Whether the pension was marital property or not, it should have been considered by the parties when they submitted their property to the court's jurisdiction. We hold that the pension was subject to the court's order of June 1979.

Moreover, the order was a final Disposition of the property rights. A judgment for legal separation is final when entered and subject to the right of appeal. (Ill. Rev. Stat. 1977, ch. 40, par. 413.) The trial court was required to consider the property settlement, incorporated in the 1979 order, barred from further consideration under the principles of res judicata.

Petitioner next contends that the pension issue was properly before the trial court under the doctrine of revestment. The doctrine of revestment allows litigants to revest a court, which has general jurisdiction over the matter, with both personal and subject matter jurisdiction over the particular cause after the 30-day period following final judgment during which post-judgment motions must ordinarily be filed. (People v. Kaeding (1983), 98 Ill. 2d 237, 240, 456 N.E.2d 11, 14.) However, "[in] order for the rule to apply, the parties must actively participate without objection in proceedings which are inconsistent with the merits of the prior judgment." (98 Ill. 2d at 241, 456 N.E.2d at 14.) We do not agree with petitioner's analysis of the litigation. Since respondent filed his motion to dismiss on October 6, 1983, he has continuously taken the position that the pension rights were determined, with finality, in the order of June 1979. The court's order of June 1984, denying petitioner's motion for reconsideration, specifically stated the res judicata effect of the 1979 order. Under the facts before us, the doctrine of revestment does not apply.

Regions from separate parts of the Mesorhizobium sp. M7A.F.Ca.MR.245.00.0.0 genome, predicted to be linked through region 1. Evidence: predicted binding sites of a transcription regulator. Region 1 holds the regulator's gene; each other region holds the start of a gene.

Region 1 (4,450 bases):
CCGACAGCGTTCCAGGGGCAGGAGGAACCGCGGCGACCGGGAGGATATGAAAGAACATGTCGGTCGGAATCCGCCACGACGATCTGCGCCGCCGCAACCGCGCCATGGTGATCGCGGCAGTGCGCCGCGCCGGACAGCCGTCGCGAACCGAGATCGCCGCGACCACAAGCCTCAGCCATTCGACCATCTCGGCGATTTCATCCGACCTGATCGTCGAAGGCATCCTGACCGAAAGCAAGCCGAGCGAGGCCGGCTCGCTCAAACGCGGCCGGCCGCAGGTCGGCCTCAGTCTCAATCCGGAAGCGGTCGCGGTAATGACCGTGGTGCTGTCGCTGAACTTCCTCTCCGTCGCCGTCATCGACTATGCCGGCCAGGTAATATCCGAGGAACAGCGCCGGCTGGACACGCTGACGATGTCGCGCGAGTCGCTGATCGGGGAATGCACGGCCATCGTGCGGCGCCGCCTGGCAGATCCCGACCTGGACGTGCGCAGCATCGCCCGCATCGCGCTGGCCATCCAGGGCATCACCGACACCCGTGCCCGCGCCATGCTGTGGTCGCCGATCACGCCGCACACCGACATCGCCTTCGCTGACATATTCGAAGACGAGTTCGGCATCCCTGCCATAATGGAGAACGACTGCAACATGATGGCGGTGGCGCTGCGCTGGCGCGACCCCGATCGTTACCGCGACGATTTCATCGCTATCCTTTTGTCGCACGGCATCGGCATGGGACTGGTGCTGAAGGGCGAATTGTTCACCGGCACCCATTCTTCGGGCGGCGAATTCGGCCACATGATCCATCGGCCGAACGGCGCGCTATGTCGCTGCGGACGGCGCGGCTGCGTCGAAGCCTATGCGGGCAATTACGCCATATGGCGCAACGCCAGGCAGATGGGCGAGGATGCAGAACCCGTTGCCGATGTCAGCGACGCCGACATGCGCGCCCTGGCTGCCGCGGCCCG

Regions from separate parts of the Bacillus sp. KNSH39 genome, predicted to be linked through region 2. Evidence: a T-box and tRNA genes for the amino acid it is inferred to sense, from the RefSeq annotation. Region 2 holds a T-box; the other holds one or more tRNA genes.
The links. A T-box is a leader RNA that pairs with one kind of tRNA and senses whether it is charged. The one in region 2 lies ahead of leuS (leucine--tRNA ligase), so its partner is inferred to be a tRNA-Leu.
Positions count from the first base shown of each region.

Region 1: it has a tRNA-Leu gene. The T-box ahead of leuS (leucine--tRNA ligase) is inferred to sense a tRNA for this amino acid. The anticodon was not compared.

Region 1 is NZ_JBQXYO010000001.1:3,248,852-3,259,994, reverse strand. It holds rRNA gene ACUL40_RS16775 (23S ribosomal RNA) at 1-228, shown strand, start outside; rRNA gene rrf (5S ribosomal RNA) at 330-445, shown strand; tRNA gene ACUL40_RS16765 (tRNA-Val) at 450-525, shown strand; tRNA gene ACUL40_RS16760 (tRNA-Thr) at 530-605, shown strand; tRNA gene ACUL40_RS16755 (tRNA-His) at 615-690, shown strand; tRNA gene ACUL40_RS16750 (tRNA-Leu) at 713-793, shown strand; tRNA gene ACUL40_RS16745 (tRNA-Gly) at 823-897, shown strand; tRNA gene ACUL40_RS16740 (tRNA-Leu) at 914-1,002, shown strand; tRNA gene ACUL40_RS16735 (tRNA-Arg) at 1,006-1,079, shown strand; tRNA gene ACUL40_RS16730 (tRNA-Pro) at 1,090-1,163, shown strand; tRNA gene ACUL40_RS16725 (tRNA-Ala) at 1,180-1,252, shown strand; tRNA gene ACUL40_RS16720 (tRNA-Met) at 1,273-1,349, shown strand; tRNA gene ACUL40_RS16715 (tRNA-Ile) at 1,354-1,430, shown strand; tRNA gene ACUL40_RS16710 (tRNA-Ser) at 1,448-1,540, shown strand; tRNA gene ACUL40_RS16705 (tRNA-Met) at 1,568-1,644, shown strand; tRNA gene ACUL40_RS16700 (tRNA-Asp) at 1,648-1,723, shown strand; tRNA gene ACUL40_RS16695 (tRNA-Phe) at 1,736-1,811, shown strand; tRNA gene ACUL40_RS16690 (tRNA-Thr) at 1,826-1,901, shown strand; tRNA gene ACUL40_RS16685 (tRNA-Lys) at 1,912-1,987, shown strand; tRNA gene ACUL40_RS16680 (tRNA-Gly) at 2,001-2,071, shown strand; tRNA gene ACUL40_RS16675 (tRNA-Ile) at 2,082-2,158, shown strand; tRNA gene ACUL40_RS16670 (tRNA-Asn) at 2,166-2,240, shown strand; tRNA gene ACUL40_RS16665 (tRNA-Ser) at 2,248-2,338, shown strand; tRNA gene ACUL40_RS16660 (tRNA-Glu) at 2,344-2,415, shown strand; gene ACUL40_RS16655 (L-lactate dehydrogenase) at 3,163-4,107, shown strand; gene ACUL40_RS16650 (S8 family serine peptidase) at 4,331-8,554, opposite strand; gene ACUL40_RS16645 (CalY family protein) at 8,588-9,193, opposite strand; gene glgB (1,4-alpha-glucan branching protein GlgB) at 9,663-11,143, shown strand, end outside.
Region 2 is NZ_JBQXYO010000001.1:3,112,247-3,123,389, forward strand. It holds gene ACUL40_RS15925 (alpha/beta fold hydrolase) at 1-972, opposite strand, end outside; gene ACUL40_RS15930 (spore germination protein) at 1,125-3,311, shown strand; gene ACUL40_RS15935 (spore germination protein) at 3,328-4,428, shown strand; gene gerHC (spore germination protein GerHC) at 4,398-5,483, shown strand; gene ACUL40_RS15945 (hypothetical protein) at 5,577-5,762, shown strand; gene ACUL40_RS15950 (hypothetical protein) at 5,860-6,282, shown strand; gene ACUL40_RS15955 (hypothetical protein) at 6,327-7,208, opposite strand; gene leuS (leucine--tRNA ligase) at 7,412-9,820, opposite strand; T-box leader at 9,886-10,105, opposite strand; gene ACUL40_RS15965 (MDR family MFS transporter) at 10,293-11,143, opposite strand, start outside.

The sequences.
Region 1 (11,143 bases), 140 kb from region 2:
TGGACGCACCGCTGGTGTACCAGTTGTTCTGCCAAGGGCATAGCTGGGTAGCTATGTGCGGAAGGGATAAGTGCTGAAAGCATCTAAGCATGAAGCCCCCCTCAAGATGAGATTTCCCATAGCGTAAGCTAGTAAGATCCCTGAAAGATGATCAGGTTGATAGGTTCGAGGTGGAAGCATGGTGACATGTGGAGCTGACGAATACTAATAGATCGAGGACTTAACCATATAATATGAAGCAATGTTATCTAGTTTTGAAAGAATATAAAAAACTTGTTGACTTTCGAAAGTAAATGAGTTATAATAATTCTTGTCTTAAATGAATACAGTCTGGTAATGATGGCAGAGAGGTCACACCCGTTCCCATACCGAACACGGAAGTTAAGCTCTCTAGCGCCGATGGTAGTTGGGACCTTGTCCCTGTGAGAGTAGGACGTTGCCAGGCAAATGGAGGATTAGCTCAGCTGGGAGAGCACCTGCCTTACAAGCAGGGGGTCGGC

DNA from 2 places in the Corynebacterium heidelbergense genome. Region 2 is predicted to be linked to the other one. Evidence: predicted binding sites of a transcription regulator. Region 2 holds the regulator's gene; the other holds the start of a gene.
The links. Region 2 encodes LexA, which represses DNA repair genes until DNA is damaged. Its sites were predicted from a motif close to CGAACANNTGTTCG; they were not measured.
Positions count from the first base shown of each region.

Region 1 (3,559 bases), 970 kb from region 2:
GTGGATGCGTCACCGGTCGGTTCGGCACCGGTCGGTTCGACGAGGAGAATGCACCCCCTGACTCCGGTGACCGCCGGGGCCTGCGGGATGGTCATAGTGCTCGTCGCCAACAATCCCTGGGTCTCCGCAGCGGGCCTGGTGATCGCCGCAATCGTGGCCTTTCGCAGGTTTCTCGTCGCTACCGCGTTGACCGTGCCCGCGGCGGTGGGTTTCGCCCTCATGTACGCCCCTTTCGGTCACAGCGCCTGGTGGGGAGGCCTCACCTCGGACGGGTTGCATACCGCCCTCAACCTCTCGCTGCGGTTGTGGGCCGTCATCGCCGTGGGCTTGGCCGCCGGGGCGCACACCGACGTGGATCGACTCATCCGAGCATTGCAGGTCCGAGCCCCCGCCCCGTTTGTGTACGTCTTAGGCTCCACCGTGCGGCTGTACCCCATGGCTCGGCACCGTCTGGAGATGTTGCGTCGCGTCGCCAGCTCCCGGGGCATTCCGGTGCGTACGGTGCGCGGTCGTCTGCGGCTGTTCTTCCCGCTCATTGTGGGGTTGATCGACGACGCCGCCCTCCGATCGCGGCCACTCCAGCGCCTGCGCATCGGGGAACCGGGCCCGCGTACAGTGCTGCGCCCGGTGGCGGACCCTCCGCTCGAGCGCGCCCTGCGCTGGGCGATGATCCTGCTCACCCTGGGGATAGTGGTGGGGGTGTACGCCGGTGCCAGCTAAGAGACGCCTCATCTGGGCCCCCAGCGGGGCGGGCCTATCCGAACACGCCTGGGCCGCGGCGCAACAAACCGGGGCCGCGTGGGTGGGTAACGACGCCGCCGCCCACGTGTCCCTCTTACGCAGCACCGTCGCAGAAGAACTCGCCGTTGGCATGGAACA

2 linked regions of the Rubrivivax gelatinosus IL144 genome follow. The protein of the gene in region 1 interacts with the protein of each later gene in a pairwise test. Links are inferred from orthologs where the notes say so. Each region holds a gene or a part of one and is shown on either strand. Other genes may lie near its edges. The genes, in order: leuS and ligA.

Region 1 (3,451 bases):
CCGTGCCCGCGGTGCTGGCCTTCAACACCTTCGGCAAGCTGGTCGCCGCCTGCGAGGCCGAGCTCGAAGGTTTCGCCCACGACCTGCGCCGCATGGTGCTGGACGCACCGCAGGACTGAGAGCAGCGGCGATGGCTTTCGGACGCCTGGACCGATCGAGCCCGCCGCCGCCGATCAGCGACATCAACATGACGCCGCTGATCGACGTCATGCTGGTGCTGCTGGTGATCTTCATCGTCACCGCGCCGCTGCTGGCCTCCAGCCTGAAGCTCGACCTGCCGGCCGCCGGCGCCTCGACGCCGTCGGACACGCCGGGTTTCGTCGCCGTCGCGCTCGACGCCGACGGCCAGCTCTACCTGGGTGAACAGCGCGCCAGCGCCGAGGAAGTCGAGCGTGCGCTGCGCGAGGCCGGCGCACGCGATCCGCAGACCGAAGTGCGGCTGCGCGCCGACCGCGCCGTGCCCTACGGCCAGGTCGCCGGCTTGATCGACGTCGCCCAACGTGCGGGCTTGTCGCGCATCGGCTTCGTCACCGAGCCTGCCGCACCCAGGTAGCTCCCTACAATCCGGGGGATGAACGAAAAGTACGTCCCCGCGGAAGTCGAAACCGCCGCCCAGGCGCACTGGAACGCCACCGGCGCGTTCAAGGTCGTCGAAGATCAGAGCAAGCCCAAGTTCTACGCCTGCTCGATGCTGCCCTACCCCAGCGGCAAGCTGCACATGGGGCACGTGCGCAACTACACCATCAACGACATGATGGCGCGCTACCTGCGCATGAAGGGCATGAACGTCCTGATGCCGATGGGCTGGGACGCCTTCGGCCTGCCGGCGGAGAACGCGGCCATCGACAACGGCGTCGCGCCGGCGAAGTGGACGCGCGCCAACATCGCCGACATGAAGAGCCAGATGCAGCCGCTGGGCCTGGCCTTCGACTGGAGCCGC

Finally, petitioner argues the agreement should be set aside, or modified, because of public policy considerations. Generally, the provisions as to property Dispositions may not be modified. (See Ill. Rev. Stat. 1985, ch. 40, par. 510.) A settlement agreement will be set aside and vacated if procured by fraud, coercion, or if contrary to any rule of law, public policy, or morals. (Crawford v. Crawford (1976), 39 Ill. App. 3d 457, 461, 350 N.E.2d 103, 107.) Petitioner argues the enactment of the "Uniformed Services Former Spouses' Protection Act" represents a public policy which should be followed in this case by the apportionment of respondent's pension. However, as we have already noted, at the time of the property settlement in 1979, the courts allowed for the possibility that a military pension could be apportioned. The property settlement was not in violation of existing public policy.

Moreover, we find the petitioner's request is not timely. There are two methods of attacking a final judgment. One can appeal under the provisions of Supreme Court Rule 303 (107 Ill. 2d R. 303). In Crawford, the matter was taken to the reviewing court in this fashion. The second method is by motion pursuant to section 2-1401 of the Code of Civil Procedure (Ill. Rev. Stat. 1985, ch. 110, par. 2-1401), formerly section 72 of the Civil Practice Act. Such a motion must be filed within two years after entry of the original order. (See Ill. Ann. Stat., ch. 40, par. 510, Historical and Practice Notes, at 700 (Smith-Hurd 1980).) Petitioner seeks, in this appeal, to modify a non-modifiable order entered eight years ago. The public policy argument is not timely.

For the reasons stated above, the judgment of the circuit court of Champaign county is affirmed.



Judgment affirmed.


© 2002 VersusLaw Inc.

Buy This Entire Record For $7.95

Official citation and/or docket number and footnotes (if any) for this case available with purchase.

Learn more about what you receive with purchase of this case.